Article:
Graduating senior

Hello, my name is Tyvia Chandler, and I am currently a visual merchandiser in retail, as well as a freelance writer. I have my BS degree in journalism and mass communication from Texas State University, where I also minored in fashion merchandising. I hope to one day combine my love of writing and fashion, doing editorial work or different projects in fashion media.

As the fall semester swiftly approaches its end, many seniors are graduating or anxiously awaiting for their last semester of undergrad. Now is the time for those last few meetings with an advisor, rushed appointments with career services and to give the best pitch of your life to those recruiters that have been visiting the university since freshman year. It truly is crunch time, not just to get a good final grade, but to get your life in order.
It really can be a difficult concept to grasp, however life is about to get real, real fast. No one is saying that you have to have all of your ducks in a row, but there should be at least a general plan for your next steps post-graduation. This is probably one of the most difficult things about college: finishing in a way that pushes you to the next level. It’s hard because for the last 15 or 16 years all you’ve probably known is school, but now you’re being thrown into the real world, where you’re expected to be entirely responsible for yourself. There won’t be any more pats on the back for minimal effort and having gotten that “A” in chemistry isn’t as impressive.
It’s important to understand that like you, there are many others that have done well in school and gotten their degree. While this is a great accomplishment, it is becoming the standard for many fields and you now have to find a way to set yourself apart from the competition. Creating relationships with different employers earlier on in your college career can be incredibly beneficial when it comes down to your final semester and planning your future. Having created that positive relationship is a sure way to set yourself apart from others because employers are already familiar with you and your work. Another important thing to consider is doing internships. This is great not only to create familiarity between you and the company, but it also allows you to learn a new set of skills, unique to your peers because these skills were learned outside of the classroom. Many degree plans at various colleges and universities require an internship for good reason. Setting time aside to work on your set of skills, whatever they may be, is beneficial regardless if they were taught in school or otherwise. Your degree is what gets you the interview, but your skill set is what lands you the job you want. If you’re truly passionate about something or are determined to reach a certain goal after graduation, you will do what it takes while you’re still in school to accomplish that goal.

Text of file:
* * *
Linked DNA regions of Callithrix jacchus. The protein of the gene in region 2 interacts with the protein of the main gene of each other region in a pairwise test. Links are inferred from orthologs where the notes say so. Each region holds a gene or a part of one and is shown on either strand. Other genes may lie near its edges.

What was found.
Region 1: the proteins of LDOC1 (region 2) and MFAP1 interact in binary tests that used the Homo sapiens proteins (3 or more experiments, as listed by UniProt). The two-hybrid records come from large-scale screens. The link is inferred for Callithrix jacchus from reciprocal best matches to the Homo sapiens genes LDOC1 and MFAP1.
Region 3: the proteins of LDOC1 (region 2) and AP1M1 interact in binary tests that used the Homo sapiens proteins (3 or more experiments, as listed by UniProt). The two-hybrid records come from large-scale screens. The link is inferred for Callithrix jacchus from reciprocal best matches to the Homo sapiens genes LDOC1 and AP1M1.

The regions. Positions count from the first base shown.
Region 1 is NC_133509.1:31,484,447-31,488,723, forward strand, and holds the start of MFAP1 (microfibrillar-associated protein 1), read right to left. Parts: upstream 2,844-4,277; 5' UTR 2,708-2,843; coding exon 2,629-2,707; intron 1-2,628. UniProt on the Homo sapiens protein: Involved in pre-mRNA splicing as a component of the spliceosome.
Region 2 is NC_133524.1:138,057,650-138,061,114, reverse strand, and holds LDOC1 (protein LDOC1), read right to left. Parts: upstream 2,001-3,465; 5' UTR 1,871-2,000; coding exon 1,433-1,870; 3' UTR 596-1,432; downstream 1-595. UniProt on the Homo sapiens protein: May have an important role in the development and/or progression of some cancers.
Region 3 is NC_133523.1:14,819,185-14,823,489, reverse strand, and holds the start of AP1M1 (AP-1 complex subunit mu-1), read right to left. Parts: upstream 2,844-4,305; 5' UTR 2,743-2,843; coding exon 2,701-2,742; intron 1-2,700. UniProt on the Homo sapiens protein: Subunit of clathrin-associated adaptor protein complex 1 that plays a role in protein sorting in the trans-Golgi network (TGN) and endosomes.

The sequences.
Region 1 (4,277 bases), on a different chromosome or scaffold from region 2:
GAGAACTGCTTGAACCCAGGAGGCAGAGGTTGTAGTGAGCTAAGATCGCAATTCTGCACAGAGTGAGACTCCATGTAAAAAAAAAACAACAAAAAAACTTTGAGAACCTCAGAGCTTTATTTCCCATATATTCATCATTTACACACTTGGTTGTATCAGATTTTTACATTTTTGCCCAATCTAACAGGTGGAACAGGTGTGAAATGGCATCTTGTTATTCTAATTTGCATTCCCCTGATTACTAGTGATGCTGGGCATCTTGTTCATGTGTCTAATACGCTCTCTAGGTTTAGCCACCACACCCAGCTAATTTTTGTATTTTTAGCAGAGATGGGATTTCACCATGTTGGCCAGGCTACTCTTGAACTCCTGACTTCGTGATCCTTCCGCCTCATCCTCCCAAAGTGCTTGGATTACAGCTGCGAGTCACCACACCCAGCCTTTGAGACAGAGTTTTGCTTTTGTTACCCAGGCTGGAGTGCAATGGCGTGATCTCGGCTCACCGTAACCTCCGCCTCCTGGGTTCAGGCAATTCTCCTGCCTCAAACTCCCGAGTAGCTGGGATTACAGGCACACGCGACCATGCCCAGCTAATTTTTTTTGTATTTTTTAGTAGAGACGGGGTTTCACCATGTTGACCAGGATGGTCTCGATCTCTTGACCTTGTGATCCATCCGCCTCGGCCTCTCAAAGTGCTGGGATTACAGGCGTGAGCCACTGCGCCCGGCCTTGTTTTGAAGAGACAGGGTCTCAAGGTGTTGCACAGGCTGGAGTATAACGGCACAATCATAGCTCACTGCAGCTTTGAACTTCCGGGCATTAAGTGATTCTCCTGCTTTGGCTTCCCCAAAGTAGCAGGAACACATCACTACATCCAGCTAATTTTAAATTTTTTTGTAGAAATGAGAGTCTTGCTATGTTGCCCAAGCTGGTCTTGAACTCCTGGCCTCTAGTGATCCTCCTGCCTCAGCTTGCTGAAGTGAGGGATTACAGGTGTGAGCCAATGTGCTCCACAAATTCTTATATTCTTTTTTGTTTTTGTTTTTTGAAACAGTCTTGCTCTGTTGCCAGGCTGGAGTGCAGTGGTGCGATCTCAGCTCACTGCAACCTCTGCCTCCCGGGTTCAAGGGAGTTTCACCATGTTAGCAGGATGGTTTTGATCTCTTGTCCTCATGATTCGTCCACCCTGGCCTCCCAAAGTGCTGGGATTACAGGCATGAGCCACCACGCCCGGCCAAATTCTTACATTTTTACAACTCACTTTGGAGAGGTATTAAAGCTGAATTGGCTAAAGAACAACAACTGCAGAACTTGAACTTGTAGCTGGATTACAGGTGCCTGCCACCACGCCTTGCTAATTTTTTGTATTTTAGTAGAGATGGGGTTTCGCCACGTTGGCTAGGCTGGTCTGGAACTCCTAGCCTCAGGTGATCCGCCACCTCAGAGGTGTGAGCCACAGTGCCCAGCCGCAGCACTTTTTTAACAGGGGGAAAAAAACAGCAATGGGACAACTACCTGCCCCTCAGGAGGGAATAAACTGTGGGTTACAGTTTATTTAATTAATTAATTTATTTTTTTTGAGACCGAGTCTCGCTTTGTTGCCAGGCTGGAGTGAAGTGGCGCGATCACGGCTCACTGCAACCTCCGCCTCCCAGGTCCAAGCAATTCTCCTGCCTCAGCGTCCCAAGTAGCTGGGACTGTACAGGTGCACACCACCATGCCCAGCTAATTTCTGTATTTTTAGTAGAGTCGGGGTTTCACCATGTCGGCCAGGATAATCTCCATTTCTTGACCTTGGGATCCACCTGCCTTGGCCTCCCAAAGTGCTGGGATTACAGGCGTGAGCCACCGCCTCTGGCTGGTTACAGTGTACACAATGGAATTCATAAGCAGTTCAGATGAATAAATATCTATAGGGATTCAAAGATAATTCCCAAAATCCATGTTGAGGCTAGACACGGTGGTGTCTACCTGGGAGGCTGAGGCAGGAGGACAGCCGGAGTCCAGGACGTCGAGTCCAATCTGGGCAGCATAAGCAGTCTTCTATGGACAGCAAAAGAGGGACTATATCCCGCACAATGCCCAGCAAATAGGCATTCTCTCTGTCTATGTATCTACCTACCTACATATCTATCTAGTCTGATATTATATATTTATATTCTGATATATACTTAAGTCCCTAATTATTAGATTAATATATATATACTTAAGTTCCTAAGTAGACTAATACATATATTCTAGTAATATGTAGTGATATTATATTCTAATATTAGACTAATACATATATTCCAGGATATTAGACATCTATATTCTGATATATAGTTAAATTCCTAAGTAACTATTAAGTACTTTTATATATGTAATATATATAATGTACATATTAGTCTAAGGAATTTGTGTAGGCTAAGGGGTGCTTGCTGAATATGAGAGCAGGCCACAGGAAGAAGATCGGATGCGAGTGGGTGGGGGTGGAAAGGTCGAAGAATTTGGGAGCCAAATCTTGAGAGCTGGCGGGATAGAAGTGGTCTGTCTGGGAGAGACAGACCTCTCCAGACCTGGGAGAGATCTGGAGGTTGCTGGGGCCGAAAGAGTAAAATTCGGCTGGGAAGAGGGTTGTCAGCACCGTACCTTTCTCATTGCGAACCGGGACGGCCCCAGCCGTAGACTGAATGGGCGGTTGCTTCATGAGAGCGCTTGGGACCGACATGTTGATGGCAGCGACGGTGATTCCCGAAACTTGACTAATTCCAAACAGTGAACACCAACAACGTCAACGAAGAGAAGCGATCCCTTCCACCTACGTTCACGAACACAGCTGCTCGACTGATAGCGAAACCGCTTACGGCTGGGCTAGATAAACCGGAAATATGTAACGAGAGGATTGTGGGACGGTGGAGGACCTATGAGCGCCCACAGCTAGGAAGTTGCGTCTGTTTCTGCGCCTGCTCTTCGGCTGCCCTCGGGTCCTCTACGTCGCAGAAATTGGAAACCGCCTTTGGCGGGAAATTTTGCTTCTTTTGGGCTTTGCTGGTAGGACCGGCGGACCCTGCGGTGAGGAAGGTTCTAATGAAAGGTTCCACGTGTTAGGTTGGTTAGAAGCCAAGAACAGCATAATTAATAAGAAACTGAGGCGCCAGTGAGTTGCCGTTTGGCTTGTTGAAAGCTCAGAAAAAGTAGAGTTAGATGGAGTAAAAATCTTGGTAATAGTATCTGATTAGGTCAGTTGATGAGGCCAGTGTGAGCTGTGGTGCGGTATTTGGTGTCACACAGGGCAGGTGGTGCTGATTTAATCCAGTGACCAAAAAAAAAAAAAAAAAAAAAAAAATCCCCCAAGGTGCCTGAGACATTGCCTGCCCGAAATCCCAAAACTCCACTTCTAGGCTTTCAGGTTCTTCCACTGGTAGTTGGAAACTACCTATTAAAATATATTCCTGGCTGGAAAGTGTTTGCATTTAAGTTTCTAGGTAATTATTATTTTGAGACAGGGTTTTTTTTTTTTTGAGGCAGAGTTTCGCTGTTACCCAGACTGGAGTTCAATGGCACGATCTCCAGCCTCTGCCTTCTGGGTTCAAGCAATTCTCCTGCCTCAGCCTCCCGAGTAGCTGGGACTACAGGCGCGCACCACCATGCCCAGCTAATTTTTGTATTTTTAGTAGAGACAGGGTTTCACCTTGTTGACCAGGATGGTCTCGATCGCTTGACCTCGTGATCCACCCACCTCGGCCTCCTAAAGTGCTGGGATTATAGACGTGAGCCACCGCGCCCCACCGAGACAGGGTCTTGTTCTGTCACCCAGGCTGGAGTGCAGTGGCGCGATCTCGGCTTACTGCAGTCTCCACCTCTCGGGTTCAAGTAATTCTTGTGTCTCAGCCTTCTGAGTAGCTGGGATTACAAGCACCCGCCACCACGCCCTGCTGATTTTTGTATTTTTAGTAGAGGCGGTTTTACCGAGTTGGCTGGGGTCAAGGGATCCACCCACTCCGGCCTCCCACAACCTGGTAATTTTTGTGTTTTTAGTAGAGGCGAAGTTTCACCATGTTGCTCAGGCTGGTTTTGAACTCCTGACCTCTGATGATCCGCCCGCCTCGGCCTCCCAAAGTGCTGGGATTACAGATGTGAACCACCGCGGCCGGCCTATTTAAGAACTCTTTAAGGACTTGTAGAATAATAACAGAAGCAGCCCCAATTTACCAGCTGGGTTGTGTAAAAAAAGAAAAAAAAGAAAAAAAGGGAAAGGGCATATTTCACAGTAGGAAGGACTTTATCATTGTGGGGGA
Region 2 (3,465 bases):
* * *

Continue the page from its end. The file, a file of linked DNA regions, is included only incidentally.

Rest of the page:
Although graduation can be scary, preparation is key to a smooth transition into the world, free of essays, professors, dorms and dining halls. No one has it all figured out and even if you think you do, life has a way of showing you don’t. Try to be proactive, while still enjoying these last few semesters. The world will soon be yours.

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